It’s important to understand how to reduce nitrous oxide emissions in crop production, but there are concerns within the agriculture industry that just focusing on environmental goals will negatively impact agronomic goals.

Farrell said he’s heard people say that if the goal is to reduce emissions of N2O, growers should just reduce the amount of nitrogen fertilizer they apply.

However, this perspective doesn’t take into account how a fertilizer reduction would affect productivity, or if N2O emissions on a per bushel basis would also improve.

The collaborative study Farrell presented has researchers from the University of Manitoba, Agriculture Canada and the University of Alberta measure N2O emissions from western Canadian crop production.

The goal of the study is to improve agronomic and environmental performance by increasing nitrogen use efficiency, and to do this they try to understand how to synchronize nitrogen availability and crop demand.

“We really need to have less nitrogen in there two to three weeks after the plants emerge,” Farrell said.

“When you put the nitrogen, at first there are no roots there to take it up so the only thing that can happen is it’s basically there to be lost or transformed by micro-organisms in the soil.”

Advanced efficiency products can help match nitrogen availability to the needs of the crop, which will out-compete soil micro-organisms for the coveted nutrient.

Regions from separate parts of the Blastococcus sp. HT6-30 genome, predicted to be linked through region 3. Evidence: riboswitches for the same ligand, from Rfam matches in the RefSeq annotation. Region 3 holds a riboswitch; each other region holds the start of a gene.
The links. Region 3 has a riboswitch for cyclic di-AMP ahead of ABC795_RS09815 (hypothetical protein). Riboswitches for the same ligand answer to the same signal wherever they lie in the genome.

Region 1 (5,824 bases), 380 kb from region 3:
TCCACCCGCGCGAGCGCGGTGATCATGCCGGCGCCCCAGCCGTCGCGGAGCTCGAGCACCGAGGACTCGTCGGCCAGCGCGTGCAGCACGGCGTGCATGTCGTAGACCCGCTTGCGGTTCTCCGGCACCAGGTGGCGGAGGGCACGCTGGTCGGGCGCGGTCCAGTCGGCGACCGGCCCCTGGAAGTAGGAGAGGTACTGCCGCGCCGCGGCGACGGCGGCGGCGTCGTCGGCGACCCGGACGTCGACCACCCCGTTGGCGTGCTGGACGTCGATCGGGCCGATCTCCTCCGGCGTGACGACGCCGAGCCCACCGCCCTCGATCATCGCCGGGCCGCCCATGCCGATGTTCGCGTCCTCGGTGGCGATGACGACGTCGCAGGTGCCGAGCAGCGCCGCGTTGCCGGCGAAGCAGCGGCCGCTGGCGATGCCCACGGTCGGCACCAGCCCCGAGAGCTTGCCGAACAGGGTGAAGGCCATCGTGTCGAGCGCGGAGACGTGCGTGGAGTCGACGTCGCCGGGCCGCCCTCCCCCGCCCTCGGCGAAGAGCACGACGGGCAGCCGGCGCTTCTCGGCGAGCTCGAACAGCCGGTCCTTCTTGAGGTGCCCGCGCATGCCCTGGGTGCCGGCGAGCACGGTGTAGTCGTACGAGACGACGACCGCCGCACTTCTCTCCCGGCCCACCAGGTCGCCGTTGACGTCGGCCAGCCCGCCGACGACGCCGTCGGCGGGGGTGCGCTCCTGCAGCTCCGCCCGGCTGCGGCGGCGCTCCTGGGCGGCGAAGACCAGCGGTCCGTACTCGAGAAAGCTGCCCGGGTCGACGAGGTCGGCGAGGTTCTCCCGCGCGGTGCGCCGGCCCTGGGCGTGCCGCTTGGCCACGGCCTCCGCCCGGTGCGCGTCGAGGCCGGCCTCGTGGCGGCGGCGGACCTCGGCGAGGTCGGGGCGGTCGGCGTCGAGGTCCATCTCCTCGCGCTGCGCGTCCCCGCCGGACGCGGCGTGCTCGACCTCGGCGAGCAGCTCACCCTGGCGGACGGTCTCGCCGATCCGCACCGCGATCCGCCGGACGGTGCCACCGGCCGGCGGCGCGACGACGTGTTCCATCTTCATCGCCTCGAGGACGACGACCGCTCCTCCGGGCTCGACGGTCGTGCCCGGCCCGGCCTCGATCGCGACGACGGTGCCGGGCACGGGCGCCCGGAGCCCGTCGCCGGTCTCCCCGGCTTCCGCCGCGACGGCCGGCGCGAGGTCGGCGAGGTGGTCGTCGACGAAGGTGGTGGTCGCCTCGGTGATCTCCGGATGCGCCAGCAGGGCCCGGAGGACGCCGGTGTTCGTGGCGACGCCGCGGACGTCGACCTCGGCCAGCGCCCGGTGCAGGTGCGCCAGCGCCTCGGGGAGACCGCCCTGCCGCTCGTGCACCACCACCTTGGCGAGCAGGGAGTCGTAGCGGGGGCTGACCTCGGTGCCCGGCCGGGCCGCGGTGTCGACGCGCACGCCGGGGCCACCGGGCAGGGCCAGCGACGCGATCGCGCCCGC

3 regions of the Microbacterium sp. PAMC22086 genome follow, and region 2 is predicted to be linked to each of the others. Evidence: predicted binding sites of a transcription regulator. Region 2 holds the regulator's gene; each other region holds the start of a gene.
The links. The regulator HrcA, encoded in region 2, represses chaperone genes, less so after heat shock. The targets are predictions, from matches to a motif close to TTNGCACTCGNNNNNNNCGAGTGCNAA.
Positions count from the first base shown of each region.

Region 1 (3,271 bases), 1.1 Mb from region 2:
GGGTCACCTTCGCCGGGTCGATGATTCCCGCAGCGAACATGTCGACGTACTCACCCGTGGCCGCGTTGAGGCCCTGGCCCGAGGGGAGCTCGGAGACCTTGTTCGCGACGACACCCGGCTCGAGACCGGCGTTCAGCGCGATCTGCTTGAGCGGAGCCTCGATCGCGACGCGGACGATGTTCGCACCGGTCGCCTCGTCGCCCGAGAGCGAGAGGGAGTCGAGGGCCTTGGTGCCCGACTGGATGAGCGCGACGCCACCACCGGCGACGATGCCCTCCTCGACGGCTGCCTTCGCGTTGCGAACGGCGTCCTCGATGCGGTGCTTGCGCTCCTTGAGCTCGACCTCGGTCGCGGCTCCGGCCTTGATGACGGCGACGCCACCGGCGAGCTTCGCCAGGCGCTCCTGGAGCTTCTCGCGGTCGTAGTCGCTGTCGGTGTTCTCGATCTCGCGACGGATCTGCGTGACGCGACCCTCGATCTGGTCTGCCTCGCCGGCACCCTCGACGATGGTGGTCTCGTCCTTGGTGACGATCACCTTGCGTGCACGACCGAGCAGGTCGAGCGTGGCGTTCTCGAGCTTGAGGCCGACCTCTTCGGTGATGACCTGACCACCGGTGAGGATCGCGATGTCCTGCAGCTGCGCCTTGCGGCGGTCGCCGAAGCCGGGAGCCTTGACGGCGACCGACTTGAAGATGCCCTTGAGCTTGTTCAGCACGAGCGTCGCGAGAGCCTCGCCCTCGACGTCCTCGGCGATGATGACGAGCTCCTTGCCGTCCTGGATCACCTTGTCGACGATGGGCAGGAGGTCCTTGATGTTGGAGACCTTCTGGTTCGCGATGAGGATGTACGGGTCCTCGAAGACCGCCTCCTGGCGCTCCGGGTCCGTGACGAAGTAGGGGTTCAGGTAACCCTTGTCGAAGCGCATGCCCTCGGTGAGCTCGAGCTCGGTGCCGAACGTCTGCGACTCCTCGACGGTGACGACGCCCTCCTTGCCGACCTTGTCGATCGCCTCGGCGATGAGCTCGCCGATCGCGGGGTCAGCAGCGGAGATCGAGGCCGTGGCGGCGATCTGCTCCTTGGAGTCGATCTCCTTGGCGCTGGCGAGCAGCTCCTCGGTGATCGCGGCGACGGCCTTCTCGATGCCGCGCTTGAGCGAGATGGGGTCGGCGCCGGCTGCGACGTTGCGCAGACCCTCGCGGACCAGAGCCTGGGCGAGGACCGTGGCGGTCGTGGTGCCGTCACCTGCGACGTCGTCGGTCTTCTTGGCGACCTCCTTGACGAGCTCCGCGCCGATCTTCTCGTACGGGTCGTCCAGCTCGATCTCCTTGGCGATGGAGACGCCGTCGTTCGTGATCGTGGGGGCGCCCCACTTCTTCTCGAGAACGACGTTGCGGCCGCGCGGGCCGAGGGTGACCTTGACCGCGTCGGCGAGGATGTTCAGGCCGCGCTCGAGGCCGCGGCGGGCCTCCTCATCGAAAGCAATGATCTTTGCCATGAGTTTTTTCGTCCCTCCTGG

Other than water, nitrogen is the most limiting element for plants in the Prairies, which is why it’s the most applied nutrient in crop production.

In the study, researchers measured N20 emissions on fields that were fertilized with slow release and control-released products, as well as with straight urea.

One of the slow release products has urea granular coated with elemental sulfur, which reacts with water and starts to oxidize when in the soil.

“Water gets into the granular and then diffuses out and then controls the release of the urea into the soil. Rates are variable, it depends on a lot of factors so it’s not very predictable,” Farrell said.

A second slow release product has urea coated with a polymer coating which Farrell said is more predictable.

“(The coating) controls the amount of water coming into the granular first, creates a solution inside the little pellet, and then depending on soil and temperature it is released but it is released at a predictable rate.”

The second group is stabilized fertilizers that have a urease inhibitor, a nitrification inhibitor or both.

“The urease inhibitor just delays the hydrolysis of urea to form ammonia, and the nitrification inhibitors inhibit just the activity of the ammonium-oxidizing bacteria to form nitrate,” Farrell said.

For products in this group, when the inhibition process gets exhausted, nitrogen is released into the soil and suffers no further inhibitions and is immediately available to plants.